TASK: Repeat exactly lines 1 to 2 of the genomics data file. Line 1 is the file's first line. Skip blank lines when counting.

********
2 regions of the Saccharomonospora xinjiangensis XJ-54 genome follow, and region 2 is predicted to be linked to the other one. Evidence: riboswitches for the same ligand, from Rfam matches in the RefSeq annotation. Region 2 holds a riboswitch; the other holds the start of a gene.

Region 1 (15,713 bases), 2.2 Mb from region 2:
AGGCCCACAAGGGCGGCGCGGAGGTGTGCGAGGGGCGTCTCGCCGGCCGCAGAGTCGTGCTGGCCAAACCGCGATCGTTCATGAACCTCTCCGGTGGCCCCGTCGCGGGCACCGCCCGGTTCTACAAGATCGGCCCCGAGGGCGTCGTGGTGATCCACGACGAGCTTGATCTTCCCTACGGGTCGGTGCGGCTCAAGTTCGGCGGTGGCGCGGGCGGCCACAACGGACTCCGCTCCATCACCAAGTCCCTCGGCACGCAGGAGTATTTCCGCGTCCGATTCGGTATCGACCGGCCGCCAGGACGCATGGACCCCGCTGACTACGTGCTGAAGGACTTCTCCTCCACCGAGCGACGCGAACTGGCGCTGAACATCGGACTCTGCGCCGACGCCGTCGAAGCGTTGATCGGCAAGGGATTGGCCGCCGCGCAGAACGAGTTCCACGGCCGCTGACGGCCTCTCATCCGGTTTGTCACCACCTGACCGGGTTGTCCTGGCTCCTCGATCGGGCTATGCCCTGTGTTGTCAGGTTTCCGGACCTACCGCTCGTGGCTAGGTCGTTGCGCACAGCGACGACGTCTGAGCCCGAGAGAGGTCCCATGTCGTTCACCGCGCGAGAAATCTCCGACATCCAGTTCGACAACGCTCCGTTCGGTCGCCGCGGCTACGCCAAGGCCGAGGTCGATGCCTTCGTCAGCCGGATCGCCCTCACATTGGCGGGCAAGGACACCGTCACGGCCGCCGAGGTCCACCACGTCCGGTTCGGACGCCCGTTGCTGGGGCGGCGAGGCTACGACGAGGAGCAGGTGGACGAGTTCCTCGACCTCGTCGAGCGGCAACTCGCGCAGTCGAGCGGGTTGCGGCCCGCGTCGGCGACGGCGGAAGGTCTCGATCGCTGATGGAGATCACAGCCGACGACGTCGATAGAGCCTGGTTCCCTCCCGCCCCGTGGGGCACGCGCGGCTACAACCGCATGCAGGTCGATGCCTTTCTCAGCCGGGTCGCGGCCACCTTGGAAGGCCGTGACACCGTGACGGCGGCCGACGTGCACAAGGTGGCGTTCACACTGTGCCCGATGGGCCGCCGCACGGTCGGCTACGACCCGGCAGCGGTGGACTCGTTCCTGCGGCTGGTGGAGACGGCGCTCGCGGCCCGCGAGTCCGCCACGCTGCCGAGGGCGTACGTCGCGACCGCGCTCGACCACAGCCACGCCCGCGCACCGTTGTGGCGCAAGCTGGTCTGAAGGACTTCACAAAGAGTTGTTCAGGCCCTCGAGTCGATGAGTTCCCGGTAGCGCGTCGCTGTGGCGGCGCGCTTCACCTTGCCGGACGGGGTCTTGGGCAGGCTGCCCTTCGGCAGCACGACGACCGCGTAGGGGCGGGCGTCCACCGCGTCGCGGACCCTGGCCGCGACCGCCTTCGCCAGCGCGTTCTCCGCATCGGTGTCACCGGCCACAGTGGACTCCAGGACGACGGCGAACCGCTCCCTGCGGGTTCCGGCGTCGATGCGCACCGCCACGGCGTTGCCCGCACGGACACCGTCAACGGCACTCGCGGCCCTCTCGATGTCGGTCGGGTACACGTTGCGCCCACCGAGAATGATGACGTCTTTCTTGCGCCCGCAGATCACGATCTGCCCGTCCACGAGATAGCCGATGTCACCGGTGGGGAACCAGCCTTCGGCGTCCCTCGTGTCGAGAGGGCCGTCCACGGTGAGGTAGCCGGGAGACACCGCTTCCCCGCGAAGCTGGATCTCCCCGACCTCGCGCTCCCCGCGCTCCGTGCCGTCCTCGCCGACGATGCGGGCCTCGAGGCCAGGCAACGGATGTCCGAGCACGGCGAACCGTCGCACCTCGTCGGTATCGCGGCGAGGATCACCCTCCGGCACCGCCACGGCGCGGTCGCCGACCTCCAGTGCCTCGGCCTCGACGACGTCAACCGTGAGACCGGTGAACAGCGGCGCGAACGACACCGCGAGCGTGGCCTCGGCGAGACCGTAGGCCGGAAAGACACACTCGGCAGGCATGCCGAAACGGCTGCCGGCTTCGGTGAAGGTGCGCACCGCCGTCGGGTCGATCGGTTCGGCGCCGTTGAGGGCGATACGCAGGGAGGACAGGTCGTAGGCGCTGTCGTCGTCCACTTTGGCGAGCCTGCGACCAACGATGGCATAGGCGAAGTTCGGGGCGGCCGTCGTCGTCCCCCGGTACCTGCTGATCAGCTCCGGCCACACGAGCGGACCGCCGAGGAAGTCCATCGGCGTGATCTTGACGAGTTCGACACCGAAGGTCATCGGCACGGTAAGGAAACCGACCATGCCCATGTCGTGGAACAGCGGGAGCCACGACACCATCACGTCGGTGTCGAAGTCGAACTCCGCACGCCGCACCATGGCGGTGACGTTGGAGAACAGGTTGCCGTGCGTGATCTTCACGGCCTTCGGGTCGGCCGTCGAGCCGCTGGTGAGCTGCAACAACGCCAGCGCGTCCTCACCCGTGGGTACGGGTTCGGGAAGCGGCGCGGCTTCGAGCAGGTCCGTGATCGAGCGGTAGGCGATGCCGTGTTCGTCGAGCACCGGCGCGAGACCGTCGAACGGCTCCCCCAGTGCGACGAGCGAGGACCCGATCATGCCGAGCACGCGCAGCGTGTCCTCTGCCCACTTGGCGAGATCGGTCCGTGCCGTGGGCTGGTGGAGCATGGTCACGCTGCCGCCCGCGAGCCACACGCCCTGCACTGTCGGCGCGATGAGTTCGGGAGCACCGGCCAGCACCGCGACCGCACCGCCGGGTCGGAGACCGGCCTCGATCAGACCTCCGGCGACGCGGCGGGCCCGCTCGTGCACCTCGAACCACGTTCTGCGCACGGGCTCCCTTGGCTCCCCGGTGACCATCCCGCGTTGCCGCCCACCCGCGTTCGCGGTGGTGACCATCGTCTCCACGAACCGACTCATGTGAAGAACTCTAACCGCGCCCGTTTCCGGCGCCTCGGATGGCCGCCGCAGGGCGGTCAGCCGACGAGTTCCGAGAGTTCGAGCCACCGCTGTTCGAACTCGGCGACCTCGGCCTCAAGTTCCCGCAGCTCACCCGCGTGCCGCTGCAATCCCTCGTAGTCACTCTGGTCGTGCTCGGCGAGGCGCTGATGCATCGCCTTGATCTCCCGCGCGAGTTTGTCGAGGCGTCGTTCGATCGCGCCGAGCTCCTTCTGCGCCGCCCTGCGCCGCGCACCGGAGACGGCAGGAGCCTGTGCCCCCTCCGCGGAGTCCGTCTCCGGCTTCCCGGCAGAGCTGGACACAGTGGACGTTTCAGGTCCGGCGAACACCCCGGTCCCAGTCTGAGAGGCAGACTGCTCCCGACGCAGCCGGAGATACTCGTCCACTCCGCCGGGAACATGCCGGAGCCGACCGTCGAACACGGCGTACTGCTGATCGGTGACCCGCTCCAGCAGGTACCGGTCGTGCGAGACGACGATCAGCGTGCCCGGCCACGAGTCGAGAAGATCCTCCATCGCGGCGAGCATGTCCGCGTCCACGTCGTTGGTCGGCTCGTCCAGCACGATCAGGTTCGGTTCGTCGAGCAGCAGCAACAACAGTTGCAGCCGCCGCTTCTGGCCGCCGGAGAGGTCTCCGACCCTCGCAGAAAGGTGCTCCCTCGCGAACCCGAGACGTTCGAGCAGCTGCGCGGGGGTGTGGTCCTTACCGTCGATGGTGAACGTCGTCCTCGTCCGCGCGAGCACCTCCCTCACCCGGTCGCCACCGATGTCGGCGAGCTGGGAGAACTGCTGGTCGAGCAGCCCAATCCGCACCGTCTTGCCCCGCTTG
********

2 regions of the Saccharomonospora xinjiangensis XJ-54 genome follow, and region 2 is predicted to be linked to the other one. Evidence: riboswitches for the same ligand, from Rfam matches in the RefSeq annotation. Region 2 holds a riboswitch; the other holds the start of a gene.

Region 1 (15,713 bases), 2.2 Mb from region 2: